Dr Linda Giudice, President-Elect of the World Endometriosis Society


Dr Linda Giudice, President-Elect of the World Endometriosis SocietyDr Linda Giudice, current President-Elect of the World Endometriosis Society and a leader in research on the impact of the environment on reproductive health, explains to International Innovation how the American Society for Reproductive Medicine is improving advocacy, education and research in reproductive medicine worldwide.


As an organisation dedicated to advancing reproductive medicine, what are the objectives of the American Society for Reproductive Medicine (ASRM)?

The overarching goal is to advance reproductive medicine worldwide on behalf of patients, healthcare professionals and women; and this is accomplished in a number of ways.

We have a very strong educational programme for patients, and our website has a portal, reproductivefacts.org, that displays multiple fact sheets, along with additional clinical information. This was introduced within the last four years, and has proven extremely informative for individuals and couples facing infertility and reproductive disorders.

For healthcare professionals, we have eLearning modules for continuing medical education (CME) credit, as well as free eLearning modules for residents and fellows in training. We also have our journals – Fertility and Sterility and the Journal of Assisted Reproduction and Genetics – for the dissemination of scientific information. Our Washington office is completely devoted to advocacy. For example, in California ASRM worked with the reproductive endocrine community to inform the legislative process of one of the bills with regard to same-sex couples and assisted reproduction.

Crucially, we acknowledge and support research on stem cell biology, reproductive biology and reproductive medicine. The Society also directly supports a number of research projects, mostly for junior faculty. We sponsor trainees to attend our annual meeting and contribute to major training programmes such as the Reproductive Scientist Development Program (RSDP) from the National Institutes of Health (NIH) and other NIH-funded programmes.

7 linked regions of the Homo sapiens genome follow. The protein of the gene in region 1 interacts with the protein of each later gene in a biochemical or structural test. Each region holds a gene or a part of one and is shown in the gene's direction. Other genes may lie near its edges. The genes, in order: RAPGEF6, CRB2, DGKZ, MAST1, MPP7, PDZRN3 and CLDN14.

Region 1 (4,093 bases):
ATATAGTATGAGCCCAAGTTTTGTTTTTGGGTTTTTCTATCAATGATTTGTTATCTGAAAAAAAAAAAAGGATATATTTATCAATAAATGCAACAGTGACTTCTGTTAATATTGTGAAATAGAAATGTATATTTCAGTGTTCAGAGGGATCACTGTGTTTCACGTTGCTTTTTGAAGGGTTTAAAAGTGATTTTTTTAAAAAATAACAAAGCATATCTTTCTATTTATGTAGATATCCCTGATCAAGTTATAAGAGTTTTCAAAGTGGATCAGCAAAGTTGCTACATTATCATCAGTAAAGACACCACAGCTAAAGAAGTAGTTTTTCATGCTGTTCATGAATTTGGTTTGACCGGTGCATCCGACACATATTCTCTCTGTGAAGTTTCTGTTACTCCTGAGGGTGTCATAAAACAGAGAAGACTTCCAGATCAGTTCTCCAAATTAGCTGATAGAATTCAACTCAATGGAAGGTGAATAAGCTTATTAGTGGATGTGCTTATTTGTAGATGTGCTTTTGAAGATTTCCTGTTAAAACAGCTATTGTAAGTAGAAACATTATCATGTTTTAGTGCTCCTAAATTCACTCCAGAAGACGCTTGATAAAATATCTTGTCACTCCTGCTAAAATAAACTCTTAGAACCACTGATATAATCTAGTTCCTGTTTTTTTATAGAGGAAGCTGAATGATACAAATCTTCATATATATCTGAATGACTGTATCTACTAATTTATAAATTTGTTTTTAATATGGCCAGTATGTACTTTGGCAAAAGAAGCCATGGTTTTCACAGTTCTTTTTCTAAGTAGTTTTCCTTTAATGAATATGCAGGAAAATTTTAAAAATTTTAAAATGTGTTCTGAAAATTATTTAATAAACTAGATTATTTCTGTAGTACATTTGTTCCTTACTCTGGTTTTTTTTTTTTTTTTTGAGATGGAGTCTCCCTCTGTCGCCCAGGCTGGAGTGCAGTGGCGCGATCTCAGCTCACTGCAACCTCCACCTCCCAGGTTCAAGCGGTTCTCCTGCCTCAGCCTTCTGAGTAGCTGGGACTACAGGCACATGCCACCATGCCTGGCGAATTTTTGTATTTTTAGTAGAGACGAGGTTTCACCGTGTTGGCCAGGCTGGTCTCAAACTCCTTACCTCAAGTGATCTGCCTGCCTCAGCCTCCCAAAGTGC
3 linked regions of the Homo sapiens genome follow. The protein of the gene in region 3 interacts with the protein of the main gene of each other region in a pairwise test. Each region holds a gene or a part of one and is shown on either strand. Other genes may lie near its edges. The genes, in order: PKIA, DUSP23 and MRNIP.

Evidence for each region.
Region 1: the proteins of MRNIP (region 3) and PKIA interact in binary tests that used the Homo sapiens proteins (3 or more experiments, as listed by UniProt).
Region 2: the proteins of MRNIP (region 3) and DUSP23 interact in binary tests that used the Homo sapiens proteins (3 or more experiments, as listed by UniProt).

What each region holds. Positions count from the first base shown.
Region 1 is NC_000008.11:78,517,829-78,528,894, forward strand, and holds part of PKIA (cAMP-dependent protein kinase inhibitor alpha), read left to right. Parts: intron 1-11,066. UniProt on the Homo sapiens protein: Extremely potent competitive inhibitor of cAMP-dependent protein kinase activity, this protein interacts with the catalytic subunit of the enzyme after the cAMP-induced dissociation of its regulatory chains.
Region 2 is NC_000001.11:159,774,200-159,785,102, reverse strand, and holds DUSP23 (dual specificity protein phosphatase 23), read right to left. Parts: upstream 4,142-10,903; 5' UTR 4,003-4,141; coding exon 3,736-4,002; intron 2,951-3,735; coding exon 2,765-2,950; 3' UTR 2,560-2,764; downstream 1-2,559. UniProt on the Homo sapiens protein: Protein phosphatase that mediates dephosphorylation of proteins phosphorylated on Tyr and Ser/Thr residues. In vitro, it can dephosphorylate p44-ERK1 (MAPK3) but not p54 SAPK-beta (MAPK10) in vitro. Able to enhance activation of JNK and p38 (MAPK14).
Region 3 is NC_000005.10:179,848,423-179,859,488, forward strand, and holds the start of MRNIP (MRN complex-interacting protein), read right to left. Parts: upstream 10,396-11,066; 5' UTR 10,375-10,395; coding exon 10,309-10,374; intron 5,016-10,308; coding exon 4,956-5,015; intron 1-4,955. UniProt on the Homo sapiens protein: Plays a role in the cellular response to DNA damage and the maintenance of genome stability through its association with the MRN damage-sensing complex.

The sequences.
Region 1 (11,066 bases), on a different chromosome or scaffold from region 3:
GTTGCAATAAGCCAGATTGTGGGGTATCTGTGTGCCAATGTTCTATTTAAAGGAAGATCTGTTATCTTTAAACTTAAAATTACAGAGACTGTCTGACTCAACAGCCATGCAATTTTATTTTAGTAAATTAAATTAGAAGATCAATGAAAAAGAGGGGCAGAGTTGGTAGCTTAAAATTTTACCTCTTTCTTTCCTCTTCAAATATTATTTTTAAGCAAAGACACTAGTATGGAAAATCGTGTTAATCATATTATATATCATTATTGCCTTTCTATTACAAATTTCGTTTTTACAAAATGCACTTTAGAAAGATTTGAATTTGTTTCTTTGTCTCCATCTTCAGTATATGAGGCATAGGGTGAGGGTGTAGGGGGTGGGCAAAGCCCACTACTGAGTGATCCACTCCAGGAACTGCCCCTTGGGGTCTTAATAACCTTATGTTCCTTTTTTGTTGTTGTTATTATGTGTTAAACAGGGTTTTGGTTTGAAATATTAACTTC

What are the most prominent ethical and moral dilemmas to contend with in the field of reproductive medicine?

Genetic issues always strike a chord. Some genetic abnormalities are incompatible with life or are compatible with life but are associated with developmental abnormalities or adult onset disease. Choosing whether or not to transfer these embryos has advocates on both sides. Also, how far to go down the slippery slope of transferring ‘designer embryos’ is a challenge as we garner more genetic and genomic information for individual embryos. Presently, there is information we cannot interpret because we don’t know what certain changes in the genome mean, and thus there is uncertainty about health outcomes in the offspring, causing anxiety in parents. This is an emerging field that needs a lot of thoughtful consideration and input.

Could you share some highlights from your time at the ASRM and discuss your future plans?

I thoroughly enjoyed my presidency. The staff of the organisation is outstanding. They are incredibly motivated, knowledgeable and energetic, and it was a great pleasure to work with such a robust and dedicated group.

For my own goals, in terms of a focus on environment, and reproductive and global women’s health, my connection with ASRM has been very valuable and has enabled me to build bridges with colleagues from other organisations. I hope to continue these collaborations to improve the health of women and their families worldwide.

I’m now President-Elect of the World Endometriosis Society. In my clinical practice I mostly see women who have endometriosis, which is the focus of my research and the direction in which I am moving. Also, I will continue to focus on the effects of the environment on reproduction through patient and provider education and healthcare advocacy.

This is an excerpt from a longer discussion published in International Innovation. To access the interview in full, go to: http://www.research-europe.com/magazine/ISSUE/138/index.html.